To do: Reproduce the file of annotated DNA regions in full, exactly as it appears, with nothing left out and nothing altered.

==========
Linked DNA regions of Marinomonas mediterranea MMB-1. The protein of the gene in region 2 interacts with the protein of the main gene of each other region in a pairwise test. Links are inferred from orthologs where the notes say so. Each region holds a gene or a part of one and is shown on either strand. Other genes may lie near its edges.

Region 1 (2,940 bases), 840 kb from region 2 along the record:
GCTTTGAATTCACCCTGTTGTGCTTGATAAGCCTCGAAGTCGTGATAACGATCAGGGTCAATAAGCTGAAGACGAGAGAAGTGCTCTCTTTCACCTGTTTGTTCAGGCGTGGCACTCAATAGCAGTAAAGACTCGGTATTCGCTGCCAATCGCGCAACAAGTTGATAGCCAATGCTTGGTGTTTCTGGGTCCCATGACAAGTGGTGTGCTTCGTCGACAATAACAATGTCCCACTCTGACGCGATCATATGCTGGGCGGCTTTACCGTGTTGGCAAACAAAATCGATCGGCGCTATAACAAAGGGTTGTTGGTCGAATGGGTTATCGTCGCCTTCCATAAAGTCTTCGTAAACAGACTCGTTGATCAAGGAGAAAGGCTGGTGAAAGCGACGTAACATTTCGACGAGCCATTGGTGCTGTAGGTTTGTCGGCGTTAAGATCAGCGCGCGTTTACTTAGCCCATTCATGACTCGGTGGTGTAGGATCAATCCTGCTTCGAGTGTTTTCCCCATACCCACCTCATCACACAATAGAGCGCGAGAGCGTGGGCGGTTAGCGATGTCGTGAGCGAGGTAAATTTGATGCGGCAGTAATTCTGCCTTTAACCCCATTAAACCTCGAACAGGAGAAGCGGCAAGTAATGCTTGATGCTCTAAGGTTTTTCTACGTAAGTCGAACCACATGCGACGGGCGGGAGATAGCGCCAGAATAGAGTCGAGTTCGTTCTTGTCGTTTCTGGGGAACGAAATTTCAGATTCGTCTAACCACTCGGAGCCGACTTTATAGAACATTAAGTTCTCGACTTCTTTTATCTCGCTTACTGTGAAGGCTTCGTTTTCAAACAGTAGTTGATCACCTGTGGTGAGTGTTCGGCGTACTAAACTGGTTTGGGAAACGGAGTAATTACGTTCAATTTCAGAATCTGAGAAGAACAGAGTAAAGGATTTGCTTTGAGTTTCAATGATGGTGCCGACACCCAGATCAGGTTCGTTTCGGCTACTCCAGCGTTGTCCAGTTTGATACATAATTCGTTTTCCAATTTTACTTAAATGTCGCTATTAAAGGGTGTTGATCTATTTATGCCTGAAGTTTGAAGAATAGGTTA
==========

Linked DNA regions of Marinomonas mediterranea MMB-1. The protein of the gene in region 2 interacts with the protein of the main gene of each other region in a pairwise test. Links are inferred from orthologs where the notes say so. Each region holds a gene or a part of one and is shown on either strand. Other genes may lie near its edges.

Region 1 (2,940 bases), 840 kb from region 2 along the record:
GCTTTGAATTCACCCTGTTGTGCTTGATAAGCCTCGAAGTCGTGATAACGATCAGGGTCAATAAGCTGAAGACGAGAGAAGTGCTCTCTTTCACCTGTTTGTTCAGGCGTGGCACTCAATAGCAGTAAAGACTCGGTATTCGCTGCCAATCGCGCAACAAGTTGATAGCCAATGCTTGGTGTTTCTGGGTCCCATGACAAGTGGTGTGCTTCGTCGACAATAACAATGTCCCACTCTGACGCGATCATATGCTGGGCGGCTTTACCGTGTTGGCAAACAAAATCGATCGGCGCTATAACAAAGGGTTGTTGGTCGAATGGGTTATCGTCGCCTTCCATAAAGTCTTCGTAAACAGACTCGTTGATCAAGGAGAAAGGCTGGTGAAAGCGACGTAACATTTCGACGAGCCATTGGTGCTGTAGGTTTGTCGGCGTTAAGATCAGCGCGCGTTTACTTAGCCCATTCATGACTCGGTGGTGTAGGATCAATCCTGCTTCGAGTGTTTTCCCCATACCCACCTCATCACACAATAGAGCGCGAGAGCGTGGGCGGTTAGCGATGTCGTGAGCGAGGTAAATTTGATGCGGCAGTAATTCTGCCTTTAACCCCATTAAACCTCGAACAGGAGAAGCGGCAAGTAATGCTTGATGCTCTAAGGTTTTTCTACGTAAGTCGAACCACATGCGACGGGCGGGAGATAGCGCCAGAATAGAGTCGAGTTCGTTCTTGTCGTTTCTGGGGAACGAAATTTCAGATTCGTCTAACCACTCGGAGCCGACTTTATAGAACATTAAGTTCTCGACTTCTTTTATCTCGCTTACTGTGAAGGCTTCGTTTTCAAACAGTAGTTGATCACCTGTGGTGAGTGTTCGGCGTACTAAACTGGTTTGGGAAACGGAGTAATTACGTTCAATTTCAGAATCTGAGAAGAACAGAGTAAAGGATTTGCTTTGAGTTTCAATGATGGTGCCGACACCCAGATCAGGTTCGTTTCGGCTACTCCAGCGTTGTCCAGTTTGATACATAATTCGTTTTCCAATTTTACTTAAATGTCGCTATTAAAGGGTGTTGATCTATTTATGCCTGAAGTTTGAAGAATAGGTTA